The Court rejected complaints raised by rival internet-based communication providers Cisco and Messagenet that the European Commission was wrong to approve the takeover in 2011.
The European Commission had assessed whether the proposed takeover at the time would have given rise to competition concerns in both the consumer and business markets for internet-based communications services.
The Commission considered that the merger would enable Microsoft to hold between 80 and 90% of the market for consumer video communications made on Windows-based PCs, once the market shares for Skype and Microsoft's existing 'Windows Live Messenger’ (WLM) service were added together. Cisco and Messagenet had pointed to this as demonstrating evidence of the effect the deal would have on competition. However, the General Court said that other factors the Commission had assessed were also relevant to that debate.
In its ruling the General Court said that the Commission was right to consider that there is a faster growing market for smartphones and tablets than there is for PCs and that the WLM had a "weak presence" on those non-PC platforms. It said the merged entity "faces strong competition" in the consumer video communications market as a whole from companies such as Apple and Google.
The General Court also upheld the Commission's view that Facebook would also be an "effective competitor" to Microsoft post its takeover of Skype. It also said that there are no "technical or economic constraints" preventing users of Skype or WLM from switching to other services should Microsoft decide to start charging for those services or stop innovating on communication services.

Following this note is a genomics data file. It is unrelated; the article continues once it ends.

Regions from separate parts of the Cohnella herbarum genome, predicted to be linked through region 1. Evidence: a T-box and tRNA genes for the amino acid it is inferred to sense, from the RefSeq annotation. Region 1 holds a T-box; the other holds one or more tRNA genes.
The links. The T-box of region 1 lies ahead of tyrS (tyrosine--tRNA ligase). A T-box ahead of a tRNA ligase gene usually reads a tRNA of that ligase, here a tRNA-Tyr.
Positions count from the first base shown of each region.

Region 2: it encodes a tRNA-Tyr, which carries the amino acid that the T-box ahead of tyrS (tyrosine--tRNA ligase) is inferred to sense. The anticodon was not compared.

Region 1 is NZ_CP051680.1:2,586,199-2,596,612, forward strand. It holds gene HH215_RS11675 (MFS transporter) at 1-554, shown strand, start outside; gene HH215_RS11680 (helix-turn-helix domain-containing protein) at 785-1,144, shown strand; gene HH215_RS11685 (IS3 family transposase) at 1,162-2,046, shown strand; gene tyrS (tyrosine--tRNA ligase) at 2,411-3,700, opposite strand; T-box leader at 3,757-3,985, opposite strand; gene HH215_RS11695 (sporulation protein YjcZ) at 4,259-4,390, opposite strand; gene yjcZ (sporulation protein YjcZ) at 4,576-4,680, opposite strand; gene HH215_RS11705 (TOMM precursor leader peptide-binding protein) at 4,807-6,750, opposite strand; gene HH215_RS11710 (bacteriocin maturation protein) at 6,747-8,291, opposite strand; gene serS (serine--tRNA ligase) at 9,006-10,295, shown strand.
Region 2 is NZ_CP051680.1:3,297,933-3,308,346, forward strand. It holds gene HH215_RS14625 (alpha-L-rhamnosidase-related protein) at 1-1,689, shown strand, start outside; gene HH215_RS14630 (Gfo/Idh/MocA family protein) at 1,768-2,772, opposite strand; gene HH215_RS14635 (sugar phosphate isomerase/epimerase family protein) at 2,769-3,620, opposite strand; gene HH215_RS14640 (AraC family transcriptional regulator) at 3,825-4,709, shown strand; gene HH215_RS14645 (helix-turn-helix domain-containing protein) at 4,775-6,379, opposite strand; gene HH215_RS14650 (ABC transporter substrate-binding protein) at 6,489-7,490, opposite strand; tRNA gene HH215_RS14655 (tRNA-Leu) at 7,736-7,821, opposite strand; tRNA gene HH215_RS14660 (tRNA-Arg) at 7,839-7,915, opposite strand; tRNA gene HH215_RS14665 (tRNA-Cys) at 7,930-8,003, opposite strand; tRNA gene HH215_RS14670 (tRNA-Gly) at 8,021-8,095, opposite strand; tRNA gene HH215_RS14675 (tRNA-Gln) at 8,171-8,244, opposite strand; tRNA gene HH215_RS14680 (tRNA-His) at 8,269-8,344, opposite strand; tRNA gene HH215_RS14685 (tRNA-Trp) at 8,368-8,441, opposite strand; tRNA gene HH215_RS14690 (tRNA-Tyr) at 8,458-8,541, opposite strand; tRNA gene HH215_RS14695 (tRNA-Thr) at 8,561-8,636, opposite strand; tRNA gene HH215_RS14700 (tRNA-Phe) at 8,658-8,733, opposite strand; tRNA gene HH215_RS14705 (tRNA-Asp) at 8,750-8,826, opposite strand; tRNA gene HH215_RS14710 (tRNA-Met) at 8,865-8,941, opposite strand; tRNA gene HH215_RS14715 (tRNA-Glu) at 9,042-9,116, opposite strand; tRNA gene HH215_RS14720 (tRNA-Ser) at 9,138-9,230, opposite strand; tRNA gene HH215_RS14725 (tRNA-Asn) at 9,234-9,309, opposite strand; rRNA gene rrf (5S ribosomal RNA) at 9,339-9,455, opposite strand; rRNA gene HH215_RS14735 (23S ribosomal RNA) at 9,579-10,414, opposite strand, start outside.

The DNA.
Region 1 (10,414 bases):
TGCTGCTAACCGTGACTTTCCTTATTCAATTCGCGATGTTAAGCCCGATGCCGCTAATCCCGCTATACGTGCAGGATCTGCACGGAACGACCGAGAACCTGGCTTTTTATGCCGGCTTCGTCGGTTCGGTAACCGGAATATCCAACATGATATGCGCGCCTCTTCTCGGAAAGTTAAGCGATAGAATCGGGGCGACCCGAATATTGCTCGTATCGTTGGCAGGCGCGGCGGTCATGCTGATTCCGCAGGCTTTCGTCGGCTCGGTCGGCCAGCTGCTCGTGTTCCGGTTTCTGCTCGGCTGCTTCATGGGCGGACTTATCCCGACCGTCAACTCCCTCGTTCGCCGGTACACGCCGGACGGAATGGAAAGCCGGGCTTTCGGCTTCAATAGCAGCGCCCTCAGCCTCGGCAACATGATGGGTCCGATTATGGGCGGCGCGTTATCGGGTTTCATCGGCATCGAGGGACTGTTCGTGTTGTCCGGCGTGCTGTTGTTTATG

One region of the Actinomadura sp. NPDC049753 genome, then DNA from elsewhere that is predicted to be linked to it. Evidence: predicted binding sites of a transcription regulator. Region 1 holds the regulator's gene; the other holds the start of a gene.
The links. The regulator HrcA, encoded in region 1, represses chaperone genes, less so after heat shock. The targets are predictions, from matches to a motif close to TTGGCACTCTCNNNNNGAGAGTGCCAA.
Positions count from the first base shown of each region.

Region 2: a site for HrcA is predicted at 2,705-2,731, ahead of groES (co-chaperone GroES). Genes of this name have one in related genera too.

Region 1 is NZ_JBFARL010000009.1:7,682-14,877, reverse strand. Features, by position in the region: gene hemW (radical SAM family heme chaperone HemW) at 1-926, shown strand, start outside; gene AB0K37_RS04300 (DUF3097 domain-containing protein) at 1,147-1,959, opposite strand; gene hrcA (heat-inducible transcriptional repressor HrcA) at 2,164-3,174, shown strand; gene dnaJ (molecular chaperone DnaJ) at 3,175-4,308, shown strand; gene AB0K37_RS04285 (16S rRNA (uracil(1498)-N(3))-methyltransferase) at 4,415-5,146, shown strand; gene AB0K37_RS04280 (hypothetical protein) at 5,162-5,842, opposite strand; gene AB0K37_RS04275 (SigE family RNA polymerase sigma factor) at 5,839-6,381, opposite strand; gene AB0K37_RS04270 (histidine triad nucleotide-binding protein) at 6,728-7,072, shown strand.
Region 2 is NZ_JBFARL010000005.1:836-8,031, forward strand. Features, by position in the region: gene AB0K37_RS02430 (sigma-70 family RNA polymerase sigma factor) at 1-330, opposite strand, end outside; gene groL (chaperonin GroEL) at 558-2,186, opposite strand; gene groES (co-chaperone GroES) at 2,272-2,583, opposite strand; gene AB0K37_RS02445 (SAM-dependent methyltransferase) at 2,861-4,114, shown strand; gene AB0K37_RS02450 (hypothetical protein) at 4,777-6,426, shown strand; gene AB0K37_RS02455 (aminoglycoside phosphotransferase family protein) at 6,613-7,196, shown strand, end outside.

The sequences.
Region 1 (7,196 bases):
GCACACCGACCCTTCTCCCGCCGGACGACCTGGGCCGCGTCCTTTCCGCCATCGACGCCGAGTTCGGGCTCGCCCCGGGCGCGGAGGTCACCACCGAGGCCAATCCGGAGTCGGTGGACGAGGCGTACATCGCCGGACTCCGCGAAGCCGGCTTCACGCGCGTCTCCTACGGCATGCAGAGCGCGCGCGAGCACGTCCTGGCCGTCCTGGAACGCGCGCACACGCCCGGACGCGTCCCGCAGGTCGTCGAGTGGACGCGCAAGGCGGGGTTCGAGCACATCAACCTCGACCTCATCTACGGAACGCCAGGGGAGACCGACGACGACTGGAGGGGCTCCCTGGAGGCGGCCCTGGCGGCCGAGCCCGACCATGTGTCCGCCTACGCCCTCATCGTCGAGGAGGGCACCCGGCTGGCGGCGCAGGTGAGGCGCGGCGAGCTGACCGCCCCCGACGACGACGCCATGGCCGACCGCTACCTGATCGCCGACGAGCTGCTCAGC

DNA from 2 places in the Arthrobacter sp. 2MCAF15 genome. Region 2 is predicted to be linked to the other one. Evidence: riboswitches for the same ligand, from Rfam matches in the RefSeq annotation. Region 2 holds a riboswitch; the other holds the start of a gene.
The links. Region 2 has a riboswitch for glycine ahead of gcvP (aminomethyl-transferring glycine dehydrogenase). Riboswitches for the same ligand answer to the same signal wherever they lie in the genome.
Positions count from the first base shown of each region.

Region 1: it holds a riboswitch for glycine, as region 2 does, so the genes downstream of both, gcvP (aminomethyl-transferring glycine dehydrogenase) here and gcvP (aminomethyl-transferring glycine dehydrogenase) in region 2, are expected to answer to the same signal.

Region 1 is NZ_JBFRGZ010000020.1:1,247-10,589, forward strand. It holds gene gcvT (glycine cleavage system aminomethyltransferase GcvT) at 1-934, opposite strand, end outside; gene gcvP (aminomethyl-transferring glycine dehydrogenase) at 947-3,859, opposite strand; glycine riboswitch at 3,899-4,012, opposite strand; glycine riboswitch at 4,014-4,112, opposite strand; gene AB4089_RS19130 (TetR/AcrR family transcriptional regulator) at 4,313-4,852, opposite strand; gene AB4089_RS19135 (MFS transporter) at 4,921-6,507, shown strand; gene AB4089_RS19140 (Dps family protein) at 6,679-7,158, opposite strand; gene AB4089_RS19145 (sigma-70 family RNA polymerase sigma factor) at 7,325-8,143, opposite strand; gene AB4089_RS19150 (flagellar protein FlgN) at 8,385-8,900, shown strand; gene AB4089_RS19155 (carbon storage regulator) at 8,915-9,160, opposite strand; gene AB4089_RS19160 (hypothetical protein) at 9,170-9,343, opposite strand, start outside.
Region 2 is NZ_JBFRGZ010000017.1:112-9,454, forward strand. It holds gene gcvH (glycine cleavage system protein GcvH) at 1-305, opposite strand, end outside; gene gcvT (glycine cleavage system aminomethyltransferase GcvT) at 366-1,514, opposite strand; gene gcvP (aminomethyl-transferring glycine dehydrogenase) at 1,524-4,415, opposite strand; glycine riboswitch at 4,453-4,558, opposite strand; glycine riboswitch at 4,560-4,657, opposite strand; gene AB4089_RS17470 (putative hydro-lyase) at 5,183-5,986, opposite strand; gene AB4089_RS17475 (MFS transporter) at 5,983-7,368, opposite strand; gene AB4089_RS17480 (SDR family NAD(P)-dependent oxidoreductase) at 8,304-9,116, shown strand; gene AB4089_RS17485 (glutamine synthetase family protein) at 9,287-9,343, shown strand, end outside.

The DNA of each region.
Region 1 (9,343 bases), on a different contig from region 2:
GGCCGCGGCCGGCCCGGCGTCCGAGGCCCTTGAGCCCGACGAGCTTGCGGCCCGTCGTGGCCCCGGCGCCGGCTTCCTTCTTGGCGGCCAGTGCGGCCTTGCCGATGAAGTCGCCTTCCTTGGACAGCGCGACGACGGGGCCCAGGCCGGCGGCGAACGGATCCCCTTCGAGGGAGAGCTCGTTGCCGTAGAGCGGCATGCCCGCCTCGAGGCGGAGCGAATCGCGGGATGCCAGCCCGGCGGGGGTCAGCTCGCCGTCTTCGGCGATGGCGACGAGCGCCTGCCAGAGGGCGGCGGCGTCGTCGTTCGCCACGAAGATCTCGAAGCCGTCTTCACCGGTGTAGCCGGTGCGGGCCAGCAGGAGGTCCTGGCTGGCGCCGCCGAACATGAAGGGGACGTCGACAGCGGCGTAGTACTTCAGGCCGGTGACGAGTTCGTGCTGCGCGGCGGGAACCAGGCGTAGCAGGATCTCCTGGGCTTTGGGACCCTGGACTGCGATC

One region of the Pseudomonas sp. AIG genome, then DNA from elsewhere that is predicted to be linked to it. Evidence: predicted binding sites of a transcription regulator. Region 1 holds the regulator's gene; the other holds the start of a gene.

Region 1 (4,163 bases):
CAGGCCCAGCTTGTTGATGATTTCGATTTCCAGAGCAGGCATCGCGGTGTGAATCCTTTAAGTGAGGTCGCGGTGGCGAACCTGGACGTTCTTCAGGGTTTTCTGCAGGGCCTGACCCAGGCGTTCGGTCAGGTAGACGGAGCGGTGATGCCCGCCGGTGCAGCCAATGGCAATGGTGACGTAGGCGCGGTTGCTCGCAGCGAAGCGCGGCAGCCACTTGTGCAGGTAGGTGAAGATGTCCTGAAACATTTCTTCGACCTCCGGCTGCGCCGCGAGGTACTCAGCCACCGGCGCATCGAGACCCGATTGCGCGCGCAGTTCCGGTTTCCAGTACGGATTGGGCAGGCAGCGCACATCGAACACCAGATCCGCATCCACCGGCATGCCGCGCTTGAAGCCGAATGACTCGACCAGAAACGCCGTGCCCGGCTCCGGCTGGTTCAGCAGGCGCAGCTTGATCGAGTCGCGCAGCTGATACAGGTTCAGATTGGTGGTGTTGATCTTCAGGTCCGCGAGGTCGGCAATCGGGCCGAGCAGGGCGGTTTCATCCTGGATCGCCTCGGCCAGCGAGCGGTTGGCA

"The very high market shares and very high degree of concentration [the merged companies would have enjoyed in the market for consumer video communications made on Windows-based PCs], to which the Commission referred merely as a basis for its analysis, are not indicative of a degree of market power which would enable the new entity to significantly impede effective competition in the internal market," the General Court said.
Cisco and Messagenet had also raised concern with the way the Commission assessed the effects the deal would have on competition in the business market for video communications. In particular it said the Commission had failed to sufficiently investigate the possibility that Microsoft could, on an exclusive or preferential basis for its customers, link its existing business communications software product Lync with Skype.
"The new entity could, consistent with the past exclusionary practices of Microsoft, enforce its position of strength in markets related to the enterprise communications market and integrate Lync with other Microsoft products," the companies argued, according to the ruling.
However, the General Court said the concerns were "unfounded" and further ruled that there was no manifest error made by the Commission when forming its assessment of the effect the deal would have on competition in the business market for internet-based communications services.